Banana peel: an effective biosorbent for mycotoxins

Shar, Zahid Hussain, Fletcher, Mary T., Sumbal, Gul Amer, Sherazi, Syed Tufail Hussain, Giles, Cindy, Bhanger, Muhammad Iqbal and Nizamani, Shafi Muhammad (2016) Banana peel: an effective biosorbent for mycotoxins. Food Additives and Contaminants: Part A, 33 5: 849-860. doi:10.1080/19440049.2016.1175155

Author Shar, Zahid Hussain
Fletcher, Mary T.
Sumbal, Gul Amer
Sherazi, Syed Tufail Hussain
Giles, Cindy
Bhanger, Muhammad Iqbal
Nizamani, Shafi Muhammad
Title Banana peel: an effective biosorbent for mycotoxins
Journal name Food Additives and Contaminants: Part A   Check publisher's open access policy
ISSN 1944-0057
Publication date 2016-05-03
Sub-type Article (original research)
DOI 10.1080/19440049.2016.1175155
Open Access Status Not Open Access
Volume 33
Issue 5
Start page 849
End page 860
Total pages 12
Place of publication Abingdon, Oxfordshire, United Kingdom
Publisher Taylor & Francis
Collection year 2017
Language eng
Formatted abstract
This work reports the application of banana peel as a novel bioadsorbent for in vitro removal of five mycotoxins (aflatoxins (AFB1, AFB2, AFG1, AFG2) and ochratoxin A). The effect of operational parameters including initial pH, adsorbent dose, contact time and temperature were studied in batch adsorption experiments. Scanning electron microscopy (SEM), Fourier transform infrared spectroscopy (FTIR) and point of zero charge (pHpzc) analysis were used to characterise the adsorbent material. Aflatoxins’ adsorption equilibrium was achieved in 15 min, with highest adsorption at alkaline pH (6–8), while ochratoxin has not shown any significant adsorption due to surface charge repulsion. The experimental equilibrium data were tested by Langmuir, Freundlich and Hill isotherms. The Langmuir isotherm was found to be the best fitted model for aflatoxins, and the maximum monolayer coverage (Q0) was determined to be 8.4, 9.5, 0.4 and 1.1 ng mg−1 for AFB1, AFB2, AFG1 and AFG2 respectively. Thermodynamic parameters including changes in free energy (ΔG), enthalpy (ΔH) and entropy (ΔS) were determined for the four aflatoxins. Free energy change and enthalpy change demonstrated that the adsorption process was exothermic and spontaneous. Adsorption and desorption study at different pH further demonstrated that the sorption of toxins was strong enough to sustain pH changes that would be experienced in the gastrointestinal tract. This study suggests that biosorption of aflatoxins by dried banana peel may be an effective low-cost decontamination method for incorporation in animal feed diets.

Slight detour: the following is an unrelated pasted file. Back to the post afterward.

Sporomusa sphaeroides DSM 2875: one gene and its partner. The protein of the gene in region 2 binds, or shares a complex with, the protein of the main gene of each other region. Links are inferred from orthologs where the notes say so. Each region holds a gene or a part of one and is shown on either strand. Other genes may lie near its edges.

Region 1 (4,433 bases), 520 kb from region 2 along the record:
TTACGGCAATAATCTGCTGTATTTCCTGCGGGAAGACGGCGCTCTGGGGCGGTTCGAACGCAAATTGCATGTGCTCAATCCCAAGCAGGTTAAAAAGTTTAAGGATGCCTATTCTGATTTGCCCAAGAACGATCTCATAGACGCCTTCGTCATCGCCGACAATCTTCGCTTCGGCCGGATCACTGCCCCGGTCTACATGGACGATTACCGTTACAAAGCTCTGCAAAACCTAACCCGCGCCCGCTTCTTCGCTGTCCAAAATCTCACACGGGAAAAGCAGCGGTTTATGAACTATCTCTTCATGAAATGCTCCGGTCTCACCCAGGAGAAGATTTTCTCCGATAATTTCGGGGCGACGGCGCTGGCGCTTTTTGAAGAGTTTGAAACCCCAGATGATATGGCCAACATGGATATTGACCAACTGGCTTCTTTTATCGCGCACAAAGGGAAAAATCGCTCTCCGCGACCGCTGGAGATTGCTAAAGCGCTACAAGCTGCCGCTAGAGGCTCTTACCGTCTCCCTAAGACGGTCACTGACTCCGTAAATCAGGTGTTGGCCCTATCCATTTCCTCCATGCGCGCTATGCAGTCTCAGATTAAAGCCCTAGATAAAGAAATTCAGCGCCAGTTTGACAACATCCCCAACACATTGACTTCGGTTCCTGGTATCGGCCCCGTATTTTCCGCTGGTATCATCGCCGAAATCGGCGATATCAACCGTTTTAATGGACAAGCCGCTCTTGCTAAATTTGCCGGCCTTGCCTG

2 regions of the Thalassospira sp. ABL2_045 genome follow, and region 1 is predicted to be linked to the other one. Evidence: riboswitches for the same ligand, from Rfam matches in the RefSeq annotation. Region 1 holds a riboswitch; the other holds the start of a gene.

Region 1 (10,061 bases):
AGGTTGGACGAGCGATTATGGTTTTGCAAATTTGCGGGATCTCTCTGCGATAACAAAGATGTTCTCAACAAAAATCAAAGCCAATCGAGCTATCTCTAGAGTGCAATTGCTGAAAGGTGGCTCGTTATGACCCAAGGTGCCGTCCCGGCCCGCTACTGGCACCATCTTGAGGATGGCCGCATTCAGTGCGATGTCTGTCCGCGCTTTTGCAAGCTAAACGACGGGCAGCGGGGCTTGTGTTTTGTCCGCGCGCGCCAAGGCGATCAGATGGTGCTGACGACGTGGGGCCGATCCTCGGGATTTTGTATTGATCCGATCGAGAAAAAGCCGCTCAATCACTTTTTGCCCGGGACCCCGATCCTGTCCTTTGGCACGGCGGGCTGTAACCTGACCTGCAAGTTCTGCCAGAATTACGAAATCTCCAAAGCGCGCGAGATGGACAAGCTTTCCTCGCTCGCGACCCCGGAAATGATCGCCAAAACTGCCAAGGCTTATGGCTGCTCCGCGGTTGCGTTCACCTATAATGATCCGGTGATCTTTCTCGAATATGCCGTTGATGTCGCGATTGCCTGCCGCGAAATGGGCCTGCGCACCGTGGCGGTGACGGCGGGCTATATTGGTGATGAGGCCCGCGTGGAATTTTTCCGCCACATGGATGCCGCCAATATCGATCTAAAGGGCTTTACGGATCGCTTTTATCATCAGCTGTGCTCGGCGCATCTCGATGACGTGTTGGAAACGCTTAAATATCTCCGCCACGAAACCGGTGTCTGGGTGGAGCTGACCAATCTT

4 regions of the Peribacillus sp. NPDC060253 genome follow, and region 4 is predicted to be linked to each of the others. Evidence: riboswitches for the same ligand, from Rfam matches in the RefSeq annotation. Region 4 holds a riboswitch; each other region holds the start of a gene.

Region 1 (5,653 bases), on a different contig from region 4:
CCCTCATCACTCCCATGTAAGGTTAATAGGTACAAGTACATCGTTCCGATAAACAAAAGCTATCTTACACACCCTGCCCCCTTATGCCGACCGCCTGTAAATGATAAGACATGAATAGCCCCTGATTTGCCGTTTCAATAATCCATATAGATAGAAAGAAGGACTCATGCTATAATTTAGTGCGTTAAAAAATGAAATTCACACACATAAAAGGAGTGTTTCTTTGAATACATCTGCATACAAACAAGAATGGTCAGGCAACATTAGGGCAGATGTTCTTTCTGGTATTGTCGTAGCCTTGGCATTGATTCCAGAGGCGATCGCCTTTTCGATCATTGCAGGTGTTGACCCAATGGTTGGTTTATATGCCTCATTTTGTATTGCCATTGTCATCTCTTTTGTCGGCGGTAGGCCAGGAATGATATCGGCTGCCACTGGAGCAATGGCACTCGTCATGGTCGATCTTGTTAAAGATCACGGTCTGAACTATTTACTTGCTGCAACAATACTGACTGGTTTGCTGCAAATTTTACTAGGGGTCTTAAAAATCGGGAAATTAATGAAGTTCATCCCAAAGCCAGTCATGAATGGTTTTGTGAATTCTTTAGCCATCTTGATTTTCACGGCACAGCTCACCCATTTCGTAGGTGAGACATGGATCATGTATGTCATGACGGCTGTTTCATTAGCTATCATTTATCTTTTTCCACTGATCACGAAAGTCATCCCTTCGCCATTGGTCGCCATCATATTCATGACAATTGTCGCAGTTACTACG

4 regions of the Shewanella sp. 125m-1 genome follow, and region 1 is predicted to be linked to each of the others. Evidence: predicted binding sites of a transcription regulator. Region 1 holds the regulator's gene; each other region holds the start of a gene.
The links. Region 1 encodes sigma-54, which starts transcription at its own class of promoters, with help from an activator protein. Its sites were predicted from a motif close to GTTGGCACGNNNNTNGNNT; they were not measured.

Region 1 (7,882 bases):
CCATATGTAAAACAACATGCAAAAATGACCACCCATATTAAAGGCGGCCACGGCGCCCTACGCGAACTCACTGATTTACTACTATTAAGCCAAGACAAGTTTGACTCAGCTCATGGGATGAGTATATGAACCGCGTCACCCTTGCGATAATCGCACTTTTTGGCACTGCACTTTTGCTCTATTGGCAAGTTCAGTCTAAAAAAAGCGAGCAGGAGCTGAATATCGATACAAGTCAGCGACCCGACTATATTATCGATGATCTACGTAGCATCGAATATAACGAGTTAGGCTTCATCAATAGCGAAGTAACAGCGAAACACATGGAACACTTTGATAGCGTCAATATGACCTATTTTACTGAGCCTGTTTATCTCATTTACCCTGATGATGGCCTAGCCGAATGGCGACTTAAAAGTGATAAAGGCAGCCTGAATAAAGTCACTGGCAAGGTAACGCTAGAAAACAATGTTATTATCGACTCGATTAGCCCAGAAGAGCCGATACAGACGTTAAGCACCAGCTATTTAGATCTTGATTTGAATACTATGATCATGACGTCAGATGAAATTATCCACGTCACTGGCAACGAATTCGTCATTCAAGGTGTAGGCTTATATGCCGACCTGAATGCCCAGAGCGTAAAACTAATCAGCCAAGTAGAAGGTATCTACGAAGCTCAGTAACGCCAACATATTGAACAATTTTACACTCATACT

Keyword Aflatoxin
Banana peel
Q-Index Code C1
Q-Index Status Provisional Code
Institutional Status UQ

Document type: Journal Article
Sub-type: Article (original research)
Collections: HERDC Pre-Audit
Queensland Alliance for Agriculture and Food Innovation
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Created: Sun, 01 May 2016, 15:45:59 EST by Dr Mary Fletcher on behalf of School of Chemistry & Molecular Biosciences